Zooming in on Oph-IRS-48


By imaging the outer regions of a young solar system known as Oph IRS 48 (around 390 light-years from Earth in the constellation Ophiuchus) astronomers have discovered a crescent-shaped structure known as a “dust trap.” They speculate that this newly discovered feature is actually a protective cocoon where the critical early steps of planet, asteroid, and comet formation are taking place. This video zooms in on the Oph-IRS 48 system where the dust trap allowing dust particles to grow and spawn bigger bodies was observed.

Video Credit: ALMA (ESO/NAOJ/NRAO)/Nick Risinger (skysurvey.org)/Digitized Sky Survey 2/S. Guisard (www.eso.org/~sguisard).
Music: movetwo

The Blinking Galaxy


NGC 6118NGC 6118 is a grand-design spiral galaxy, and it shines bright in this image taken by ESO’s Very Large Telescope. Its central bar and tight spiral arms are clearly visible. The galaxy is sometimes known to amateur astronomers as the “Blinking Galaxy” because this relatively faint, fuzzy object can appear to flick into existence when viewed through small telescopes and then suddenly disappear again as the observer’s eye position shifted.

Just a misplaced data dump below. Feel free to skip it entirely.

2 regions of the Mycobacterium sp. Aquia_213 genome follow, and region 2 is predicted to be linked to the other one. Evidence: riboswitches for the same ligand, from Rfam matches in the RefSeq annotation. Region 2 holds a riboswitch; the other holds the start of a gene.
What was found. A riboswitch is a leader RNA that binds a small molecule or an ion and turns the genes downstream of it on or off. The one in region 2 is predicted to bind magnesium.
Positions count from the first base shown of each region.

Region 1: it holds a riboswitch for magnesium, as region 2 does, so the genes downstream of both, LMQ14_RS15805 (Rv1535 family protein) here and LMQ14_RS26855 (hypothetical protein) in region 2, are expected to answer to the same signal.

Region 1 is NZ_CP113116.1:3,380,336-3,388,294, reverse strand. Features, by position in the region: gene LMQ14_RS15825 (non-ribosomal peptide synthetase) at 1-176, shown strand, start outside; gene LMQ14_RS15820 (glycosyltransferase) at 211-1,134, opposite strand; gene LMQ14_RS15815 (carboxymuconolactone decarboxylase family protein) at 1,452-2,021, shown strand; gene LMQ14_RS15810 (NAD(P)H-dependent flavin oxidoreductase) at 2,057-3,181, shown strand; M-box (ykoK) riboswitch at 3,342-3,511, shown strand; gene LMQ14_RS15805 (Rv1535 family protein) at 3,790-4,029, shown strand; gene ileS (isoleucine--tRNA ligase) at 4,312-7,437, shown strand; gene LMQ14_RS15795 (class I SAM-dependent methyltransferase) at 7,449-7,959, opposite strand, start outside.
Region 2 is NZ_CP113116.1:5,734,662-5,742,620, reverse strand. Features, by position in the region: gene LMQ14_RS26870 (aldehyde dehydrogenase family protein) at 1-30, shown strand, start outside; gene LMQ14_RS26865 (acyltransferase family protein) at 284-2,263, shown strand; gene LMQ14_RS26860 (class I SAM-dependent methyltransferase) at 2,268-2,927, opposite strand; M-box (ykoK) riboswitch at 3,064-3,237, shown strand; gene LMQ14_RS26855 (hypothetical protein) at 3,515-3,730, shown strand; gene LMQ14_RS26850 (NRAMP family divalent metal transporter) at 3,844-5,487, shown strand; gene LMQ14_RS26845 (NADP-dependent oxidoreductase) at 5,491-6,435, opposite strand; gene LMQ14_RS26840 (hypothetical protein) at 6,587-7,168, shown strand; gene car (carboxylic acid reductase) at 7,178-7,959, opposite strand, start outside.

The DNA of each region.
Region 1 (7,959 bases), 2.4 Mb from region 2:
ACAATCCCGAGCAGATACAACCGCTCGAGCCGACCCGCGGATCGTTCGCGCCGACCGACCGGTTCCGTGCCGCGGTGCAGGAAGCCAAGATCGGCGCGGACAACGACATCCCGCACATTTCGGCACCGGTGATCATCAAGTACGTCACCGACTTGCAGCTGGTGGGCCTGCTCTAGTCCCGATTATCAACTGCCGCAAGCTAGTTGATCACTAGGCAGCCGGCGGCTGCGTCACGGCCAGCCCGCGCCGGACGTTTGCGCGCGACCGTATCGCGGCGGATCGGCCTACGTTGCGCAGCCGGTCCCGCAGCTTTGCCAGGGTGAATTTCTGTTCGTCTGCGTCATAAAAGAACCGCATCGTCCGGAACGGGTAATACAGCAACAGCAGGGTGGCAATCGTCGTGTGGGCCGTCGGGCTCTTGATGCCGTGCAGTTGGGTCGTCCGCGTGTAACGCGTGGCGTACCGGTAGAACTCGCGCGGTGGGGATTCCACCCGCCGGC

Image Credit: ESO

The Calm Before the Storm?


NGC 799 & NGC 800This pair of galaxies, NGC 799 (below) and NGC 800 (above), is located in the constellation of Cetus (The Whale) about 300 million light-years away. Our face-on point of view lets us see these objects are both spiral galaxies with characteristic long arms winding towards a bright bulge at the center.

It may appear that these spiral galaxies are coexisting in an everlasting peace, but that is unlikely. What we see is probably the calm before the storm. Typically, when two galaxies are close enough, they interact over hundreds of millions of years through mutual gravitational attraction. In some cases, only minor interactions occur, causing shape distortions, but sometimes galaxies collide, merging to form a single, new and larger galaxy.

We’ll have to check back in a few hundred million years.

Image Credit: ESO

Black Hole Feedback


The evolution of a galaxy is related to the growth of the supermassive black hole at its center. During the galaxy’s quasar phase, a huge luminosity is released as matter falls onto the black hole, and radiation-driven winds can transfer most of this energy back to the host galaxy. This animation illustrates how black-hole feedback works during that phase. Dense gas and dust in the center simultaneously powers the black hole and hides it from view. The black hole’s radiation wind drives huge outflows of cold gas causing a shock wave that clears gas and dust from the central galaxy.

Video Credit: NASA